[Python-Dev] PEP487: Simpler customization of class creation

Guido van Rossum guido at python.org
Wed Jul 13 18:46:10 EDT 2016

On Wed, Jul 13, 2016 at 7:15 AM, Martin Teichmann
<lkb.teichmann at gmail.com> wrote:
> Hi list,
> another round for PEP 487, is there any chance it still makes it into
> Python 3.6?

Sure, feature freeze isn't until September

> The PEP should be effectively done, I updated the examples in it,
> given that I implemented the PEP I could actually test the examples,
> so now they work.

I am +1 on the idea of the PEP; below I am just asking for some
clarifications and pointing out a typo or two. Please submit the next
version to the github peps project as a PR! Re-review should be much
quicker then.

> The implementation is at http://bugs.python.org/issue27366, including
> documentation and tests. Unfortunately nobody has reviewed the patch
> yet.

Sorry, I don't have time for that part, but I'm sure once the PEP is
approved the review will follow.

> The new version of the PEP is attached.
> Greetings
> Martin
> PEP: 487
> Title: Simpler customisation of class creation
> Version: $Revision$
> Last-Modified: $Date$
> Author: Martin Teichmann <lkb.teichmann at gmail.com>,
> Status: Draft
> Type: Standards Track
> Content-Type: text/x-rst
> Created: 27-Feb-2015
> Python-Version: 3.6
> Post-History: 27-Feb-2015, 5-Feb-2016, 24-Jun-2016, 2-Jul-2016, 13-Jul-2016
> Replaces: 422
> Abstract
> ========
> Currently, customising class creation requires the use of a custom metaclass.
> This custom metaclass then persists for the entire lifecycle of the class,
> creating the potential for spurious metaclass conflicts.
> This PEP proposes to instead support a wide range of customisation
> scenarios through a new ``__init_subclass__`` hook in the class body,
> and a hook to initialize attributes.
> The new mechanism should be easier to understand and use than
> implementing a custom metaclass, and thus should provide a gentler
> introduction to the full power of Python's metaclass machinery.
> Background
> ==========
> Metaclasses are a powerful tool to customize class creation. They have,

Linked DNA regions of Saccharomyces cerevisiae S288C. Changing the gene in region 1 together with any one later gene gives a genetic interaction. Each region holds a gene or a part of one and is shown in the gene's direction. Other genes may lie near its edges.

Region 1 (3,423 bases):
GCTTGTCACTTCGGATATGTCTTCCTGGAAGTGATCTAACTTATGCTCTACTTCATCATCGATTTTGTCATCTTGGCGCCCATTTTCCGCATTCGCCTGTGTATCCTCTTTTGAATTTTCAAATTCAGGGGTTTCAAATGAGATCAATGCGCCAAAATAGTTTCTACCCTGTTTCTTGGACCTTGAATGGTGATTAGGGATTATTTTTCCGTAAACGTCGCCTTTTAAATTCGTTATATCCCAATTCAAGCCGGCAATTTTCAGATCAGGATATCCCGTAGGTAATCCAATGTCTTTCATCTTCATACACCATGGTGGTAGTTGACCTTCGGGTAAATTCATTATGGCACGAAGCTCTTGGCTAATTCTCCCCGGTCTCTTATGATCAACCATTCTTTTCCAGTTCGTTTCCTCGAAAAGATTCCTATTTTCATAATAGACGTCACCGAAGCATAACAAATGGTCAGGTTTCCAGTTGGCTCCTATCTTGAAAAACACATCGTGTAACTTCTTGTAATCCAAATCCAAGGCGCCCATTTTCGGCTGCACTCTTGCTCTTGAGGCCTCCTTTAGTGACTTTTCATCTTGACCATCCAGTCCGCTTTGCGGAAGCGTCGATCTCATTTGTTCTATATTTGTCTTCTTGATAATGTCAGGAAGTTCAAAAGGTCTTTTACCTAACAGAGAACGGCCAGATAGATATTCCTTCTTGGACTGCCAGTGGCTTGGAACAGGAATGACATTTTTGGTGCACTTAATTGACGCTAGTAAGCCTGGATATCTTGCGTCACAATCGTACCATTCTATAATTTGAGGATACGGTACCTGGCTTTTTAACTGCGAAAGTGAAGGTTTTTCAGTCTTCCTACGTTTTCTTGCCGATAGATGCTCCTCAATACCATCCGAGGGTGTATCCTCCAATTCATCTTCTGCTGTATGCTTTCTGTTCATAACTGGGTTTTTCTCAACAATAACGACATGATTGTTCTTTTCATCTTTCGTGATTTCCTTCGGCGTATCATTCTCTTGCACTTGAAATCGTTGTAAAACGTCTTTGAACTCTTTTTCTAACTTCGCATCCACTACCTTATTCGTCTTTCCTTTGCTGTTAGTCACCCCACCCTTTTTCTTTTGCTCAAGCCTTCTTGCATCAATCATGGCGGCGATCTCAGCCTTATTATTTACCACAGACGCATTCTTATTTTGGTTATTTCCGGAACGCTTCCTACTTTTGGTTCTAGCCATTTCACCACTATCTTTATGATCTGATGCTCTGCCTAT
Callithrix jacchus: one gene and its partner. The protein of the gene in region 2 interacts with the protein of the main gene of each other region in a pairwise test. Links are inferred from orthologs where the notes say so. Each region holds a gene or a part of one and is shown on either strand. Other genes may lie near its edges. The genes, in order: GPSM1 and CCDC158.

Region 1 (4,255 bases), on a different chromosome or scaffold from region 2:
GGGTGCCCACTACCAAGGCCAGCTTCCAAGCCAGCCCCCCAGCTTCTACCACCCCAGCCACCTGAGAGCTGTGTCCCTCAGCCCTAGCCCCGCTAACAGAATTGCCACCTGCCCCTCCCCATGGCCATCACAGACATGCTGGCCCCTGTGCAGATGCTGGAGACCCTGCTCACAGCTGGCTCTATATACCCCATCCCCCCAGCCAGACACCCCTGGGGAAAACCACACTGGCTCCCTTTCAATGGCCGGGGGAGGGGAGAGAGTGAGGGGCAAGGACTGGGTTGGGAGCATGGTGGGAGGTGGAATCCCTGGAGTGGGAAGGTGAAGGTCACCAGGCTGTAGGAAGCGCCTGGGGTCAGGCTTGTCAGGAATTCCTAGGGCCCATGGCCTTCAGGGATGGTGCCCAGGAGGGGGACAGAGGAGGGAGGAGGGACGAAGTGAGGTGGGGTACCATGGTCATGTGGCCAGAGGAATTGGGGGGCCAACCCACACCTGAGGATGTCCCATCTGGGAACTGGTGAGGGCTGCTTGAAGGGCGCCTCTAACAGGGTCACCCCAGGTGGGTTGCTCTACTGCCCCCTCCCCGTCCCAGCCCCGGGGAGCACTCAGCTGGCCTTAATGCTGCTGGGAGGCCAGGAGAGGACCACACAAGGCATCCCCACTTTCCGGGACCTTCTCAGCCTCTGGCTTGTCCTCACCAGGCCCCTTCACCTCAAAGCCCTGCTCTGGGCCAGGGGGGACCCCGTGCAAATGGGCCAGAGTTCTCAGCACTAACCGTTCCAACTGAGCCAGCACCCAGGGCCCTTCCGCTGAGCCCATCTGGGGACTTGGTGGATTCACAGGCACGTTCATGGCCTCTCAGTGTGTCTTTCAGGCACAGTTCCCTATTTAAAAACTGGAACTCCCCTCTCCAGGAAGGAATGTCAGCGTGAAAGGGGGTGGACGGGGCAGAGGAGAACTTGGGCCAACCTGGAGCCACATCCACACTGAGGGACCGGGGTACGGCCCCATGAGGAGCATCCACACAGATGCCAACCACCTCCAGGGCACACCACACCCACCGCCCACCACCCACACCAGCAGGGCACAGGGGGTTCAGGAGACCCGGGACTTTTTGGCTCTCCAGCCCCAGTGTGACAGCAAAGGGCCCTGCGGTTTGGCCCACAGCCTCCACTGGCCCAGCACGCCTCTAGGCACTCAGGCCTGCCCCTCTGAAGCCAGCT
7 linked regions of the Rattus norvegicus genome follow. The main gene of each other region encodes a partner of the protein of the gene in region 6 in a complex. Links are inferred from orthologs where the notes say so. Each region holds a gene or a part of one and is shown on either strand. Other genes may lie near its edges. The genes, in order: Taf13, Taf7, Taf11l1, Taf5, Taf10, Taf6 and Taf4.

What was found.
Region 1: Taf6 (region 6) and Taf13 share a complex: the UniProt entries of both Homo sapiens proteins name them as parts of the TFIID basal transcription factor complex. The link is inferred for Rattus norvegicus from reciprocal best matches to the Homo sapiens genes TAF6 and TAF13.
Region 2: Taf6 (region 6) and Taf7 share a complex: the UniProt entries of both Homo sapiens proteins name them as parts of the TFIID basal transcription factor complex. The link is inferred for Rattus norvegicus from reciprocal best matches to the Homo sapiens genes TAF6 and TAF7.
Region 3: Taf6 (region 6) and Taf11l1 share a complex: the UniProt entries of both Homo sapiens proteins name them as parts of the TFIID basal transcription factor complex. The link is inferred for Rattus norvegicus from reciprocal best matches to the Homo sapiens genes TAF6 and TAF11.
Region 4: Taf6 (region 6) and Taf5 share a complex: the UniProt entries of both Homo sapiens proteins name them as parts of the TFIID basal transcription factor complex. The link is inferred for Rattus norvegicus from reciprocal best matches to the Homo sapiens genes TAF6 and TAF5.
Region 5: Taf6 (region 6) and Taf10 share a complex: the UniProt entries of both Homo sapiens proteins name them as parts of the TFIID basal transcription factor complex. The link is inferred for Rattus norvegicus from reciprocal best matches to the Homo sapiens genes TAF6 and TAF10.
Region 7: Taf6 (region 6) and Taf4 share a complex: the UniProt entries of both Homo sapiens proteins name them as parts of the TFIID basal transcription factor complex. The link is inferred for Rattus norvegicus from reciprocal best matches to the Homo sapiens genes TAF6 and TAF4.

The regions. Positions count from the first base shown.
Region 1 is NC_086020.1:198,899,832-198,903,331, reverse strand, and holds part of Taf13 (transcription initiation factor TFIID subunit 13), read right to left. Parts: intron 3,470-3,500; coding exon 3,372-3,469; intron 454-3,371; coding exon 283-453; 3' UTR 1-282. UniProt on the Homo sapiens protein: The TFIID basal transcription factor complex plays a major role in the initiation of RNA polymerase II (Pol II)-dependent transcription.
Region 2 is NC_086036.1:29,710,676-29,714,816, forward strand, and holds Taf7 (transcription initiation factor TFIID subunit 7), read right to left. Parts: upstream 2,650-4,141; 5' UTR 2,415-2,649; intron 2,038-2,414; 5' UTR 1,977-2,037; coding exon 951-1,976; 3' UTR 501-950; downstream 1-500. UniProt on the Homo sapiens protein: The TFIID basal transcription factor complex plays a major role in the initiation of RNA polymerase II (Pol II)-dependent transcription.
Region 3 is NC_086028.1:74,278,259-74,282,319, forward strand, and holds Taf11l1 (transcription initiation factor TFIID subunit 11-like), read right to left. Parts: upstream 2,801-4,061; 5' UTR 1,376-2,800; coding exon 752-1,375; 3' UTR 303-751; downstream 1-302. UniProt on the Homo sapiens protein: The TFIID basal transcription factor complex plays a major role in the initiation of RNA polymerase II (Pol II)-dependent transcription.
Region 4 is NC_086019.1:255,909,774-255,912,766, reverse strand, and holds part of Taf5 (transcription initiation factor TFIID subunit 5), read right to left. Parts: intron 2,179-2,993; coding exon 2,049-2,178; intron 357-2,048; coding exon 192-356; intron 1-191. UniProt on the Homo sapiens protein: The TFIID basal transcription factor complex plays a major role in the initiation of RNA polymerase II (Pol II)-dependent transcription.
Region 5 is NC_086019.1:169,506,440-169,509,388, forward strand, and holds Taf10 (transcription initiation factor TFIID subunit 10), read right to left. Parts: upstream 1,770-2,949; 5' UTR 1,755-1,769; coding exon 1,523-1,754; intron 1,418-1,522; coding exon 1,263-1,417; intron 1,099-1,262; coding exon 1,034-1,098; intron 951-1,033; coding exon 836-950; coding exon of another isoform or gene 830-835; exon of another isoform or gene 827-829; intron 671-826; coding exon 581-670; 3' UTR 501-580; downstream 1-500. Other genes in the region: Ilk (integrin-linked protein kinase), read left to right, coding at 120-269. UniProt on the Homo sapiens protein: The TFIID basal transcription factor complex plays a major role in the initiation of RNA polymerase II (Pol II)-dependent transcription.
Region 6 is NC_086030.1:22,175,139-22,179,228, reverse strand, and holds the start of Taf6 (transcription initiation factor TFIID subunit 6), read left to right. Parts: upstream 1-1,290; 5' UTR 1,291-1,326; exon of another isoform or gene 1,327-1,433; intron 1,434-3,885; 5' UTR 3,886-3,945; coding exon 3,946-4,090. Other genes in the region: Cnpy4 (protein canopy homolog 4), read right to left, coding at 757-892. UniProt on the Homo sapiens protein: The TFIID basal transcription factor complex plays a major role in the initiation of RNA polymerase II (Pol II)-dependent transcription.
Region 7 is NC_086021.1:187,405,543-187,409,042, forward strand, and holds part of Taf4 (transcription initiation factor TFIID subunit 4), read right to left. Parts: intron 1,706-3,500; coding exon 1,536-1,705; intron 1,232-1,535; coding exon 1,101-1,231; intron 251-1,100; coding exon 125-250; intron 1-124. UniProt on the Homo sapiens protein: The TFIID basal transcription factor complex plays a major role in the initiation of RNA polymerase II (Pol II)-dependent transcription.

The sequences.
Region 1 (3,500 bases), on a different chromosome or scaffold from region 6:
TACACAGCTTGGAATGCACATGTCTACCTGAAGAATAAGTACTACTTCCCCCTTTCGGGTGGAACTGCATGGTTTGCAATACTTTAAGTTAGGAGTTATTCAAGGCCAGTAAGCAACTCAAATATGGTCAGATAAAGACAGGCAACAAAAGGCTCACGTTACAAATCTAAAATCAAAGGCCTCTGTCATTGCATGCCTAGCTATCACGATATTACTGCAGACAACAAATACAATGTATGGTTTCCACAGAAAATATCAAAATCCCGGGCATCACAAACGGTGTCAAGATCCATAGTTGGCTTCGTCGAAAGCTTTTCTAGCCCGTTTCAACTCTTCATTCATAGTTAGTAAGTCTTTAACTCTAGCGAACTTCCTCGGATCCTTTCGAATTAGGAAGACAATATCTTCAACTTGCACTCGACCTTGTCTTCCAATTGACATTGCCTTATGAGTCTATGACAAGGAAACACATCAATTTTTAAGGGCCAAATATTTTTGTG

> however, the problem that there is no automatic way to combine metaclasses.
> If one wants to use two metaclasses for a class, a new metaclass combining
> those two needs to be created, typically manually.
> This need often occurs as a surprise to a user: inheriting from two base
> classes coming from two different libraries suddenly raises the necessity
> to manually create a combined metaclass, where typically one is not
> interested in those details about the libraries at all. This becomes
> even worse if one library starts to make use of a metaclass which it
> has not done before. While the library itself continues to work perfectly,
> suddenly every code combining those classes with classes from another library
> fails.
> Proposal
> ========
> While there are many possible ways to use a metaclass, the vast majority
> of use cases falls into just three categories: some initialization code
> running after class creation, the initalization of descriptors and


> keeping the order in which class attributes were defined.
> The first two categories can easily be achieved by having simple hooks
> into the class creation:
> 1. An ``__init_subclass__`` hook that initializes
>    all subclasses of a given class.
> 2. upon class creation, a ``__set_owner__`` hook is called on all the
>    attribute (descriptors) defined in the class, and
> The third category is the topic of another PEP 520.

PEP, PEP 520.

> As an example, the first use case looks as follows::
>    >>> class QuestBase:
>    ...    # this is implicitly a @classmethod

maybe add "(see below for motivation)" ?

>    ...    def __init_subclass__(cls, swallow, **kwargs):
>    ...        cls.swallow = swallow
>    ...        super().__init_subclass__(**kwargs)
>    >>> class Quest(QuestBase, swallow="african"):
>    ...    pass
>    >>> Quest.swallow
>    'african'
> The base class ``object`` contains an empty ``__init_subclass__``
> method which serves as an endpoint for cooperative multiple inheritance.
> Note that this method has no keyword arguments, meaning that all
> methods which are more specialized have to process all keyword
> arguments.
> This general proposal is not a new idea (it was first suggested for
> inclusion in the language definition `more than 10 years ago`_, and a
> similar mechanism has long been supported by `Zope's ExtensionClass`_),